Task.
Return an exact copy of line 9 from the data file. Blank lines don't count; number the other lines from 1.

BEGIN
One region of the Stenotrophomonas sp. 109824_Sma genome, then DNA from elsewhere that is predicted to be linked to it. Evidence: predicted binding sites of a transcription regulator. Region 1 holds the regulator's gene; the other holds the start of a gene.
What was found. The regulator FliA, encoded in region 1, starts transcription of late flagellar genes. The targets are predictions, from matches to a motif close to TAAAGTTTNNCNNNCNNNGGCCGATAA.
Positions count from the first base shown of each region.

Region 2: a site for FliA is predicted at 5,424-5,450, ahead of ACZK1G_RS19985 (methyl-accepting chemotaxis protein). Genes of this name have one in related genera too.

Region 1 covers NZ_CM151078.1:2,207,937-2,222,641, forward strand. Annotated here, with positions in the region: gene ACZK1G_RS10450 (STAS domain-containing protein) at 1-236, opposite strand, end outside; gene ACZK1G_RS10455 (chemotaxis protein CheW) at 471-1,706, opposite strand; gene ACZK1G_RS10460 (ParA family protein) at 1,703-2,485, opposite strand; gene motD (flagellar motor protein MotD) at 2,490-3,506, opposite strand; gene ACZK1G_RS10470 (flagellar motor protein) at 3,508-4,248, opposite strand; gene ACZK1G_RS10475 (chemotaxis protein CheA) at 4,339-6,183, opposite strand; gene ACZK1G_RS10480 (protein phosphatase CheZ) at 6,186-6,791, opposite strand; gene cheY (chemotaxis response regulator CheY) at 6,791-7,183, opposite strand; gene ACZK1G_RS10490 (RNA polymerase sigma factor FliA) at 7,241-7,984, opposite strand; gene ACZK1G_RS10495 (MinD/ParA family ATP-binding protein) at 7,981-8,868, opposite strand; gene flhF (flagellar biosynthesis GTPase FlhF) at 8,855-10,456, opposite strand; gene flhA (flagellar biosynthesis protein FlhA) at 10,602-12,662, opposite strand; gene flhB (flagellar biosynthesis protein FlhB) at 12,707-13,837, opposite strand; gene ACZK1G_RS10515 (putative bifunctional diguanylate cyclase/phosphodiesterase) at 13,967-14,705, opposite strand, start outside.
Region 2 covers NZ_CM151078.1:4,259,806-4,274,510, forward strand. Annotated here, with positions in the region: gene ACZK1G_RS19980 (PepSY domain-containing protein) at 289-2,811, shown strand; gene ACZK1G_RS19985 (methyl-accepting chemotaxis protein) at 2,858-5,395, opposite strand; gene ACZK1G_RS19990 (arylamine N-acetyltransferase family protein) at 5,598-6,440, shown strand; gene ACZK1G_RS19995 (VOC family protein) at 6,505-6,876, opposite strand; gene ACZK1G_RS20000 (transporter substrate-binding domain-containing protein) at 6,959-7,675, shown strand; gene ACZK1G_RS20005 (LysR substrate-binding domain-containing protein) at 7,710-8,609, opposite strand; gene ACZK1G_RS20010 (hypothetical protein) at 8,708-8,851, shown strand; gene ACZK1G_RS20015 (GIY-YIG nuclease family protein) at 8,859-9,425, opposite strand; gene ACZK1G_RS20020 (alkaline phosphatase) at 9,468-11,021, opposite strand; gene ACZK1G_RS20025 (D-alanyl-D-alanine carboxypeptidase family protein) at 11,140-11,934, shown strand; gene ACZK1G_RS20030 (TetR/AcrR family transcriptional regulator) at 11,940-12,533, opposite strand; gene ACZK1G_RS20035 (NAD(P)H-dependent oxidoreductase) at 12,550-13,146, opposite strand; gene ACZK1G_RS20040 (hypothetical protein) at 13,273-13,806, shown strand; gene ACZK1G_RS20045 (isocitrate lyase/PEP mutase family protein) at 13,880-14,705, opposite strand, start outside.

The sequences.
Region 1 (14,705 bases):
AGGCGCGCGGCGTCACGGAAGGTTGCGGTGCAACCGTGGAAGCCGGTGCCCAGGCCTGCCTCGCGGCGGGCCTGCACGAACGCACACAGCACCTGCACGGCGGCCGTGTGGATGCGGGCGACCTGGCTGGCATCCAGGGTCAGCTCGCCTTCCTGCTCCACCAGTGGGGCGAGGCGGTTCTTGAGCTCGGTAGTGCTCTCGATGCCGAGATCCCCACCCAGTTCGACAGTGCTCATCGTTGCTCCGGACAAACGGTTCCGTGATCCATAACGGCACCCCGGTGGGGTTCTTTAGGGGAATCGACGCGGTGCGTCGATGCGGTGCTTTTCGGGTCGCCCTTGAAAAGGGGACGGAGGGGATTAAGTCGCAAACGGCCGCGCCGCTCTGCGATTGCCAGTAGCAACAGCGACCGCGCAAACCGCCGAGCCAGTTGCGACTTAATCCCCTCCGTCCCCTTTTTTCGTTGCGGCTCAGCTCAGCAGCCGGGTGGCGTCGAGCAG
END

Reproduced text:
AGGCGCGCGGCGTCACGGAAGGTTGCGGTGCAACCGTGGAAGCCGGTGCCCAGGCCTGCCTCGCGGCGGGCCTGCACGAACGCACACAGCACCTGCACGGCGGCCGTGTGGATGCGGGCGACCTGGCTGGCATCCAGGGTCAGCTCGCCTTCCTGCTCCACCAGTGGGGCGAGGCGGTTCTTGAGCTCGGTAGTGCTCTCGATGCCGAGATCCCCACCCAGTTCGACAGTGCTCATCGTTGCTCCGGACAAACGGTTCCGTGATCCATAACGGCACCCCGGTGGGGTTCTTTAGGGGAATCGACGCGGTGCGTCGATGCGGTGCTTTTCGGGTCGCCCTTGAAAAGGGGACGGAGGGGATTAAGTCGCAAACGGCCGCGCCGCTCTGCGATTGCCAGTAGCAACAGCGACCGCGCAAACCGCCGAGCCAGTTGCGACTTAATCCCCTCCGTCCCCTTTTTTCGTTGCGGCTCAGCTCAGCAGCCGGGTGGCGTCGAGCAG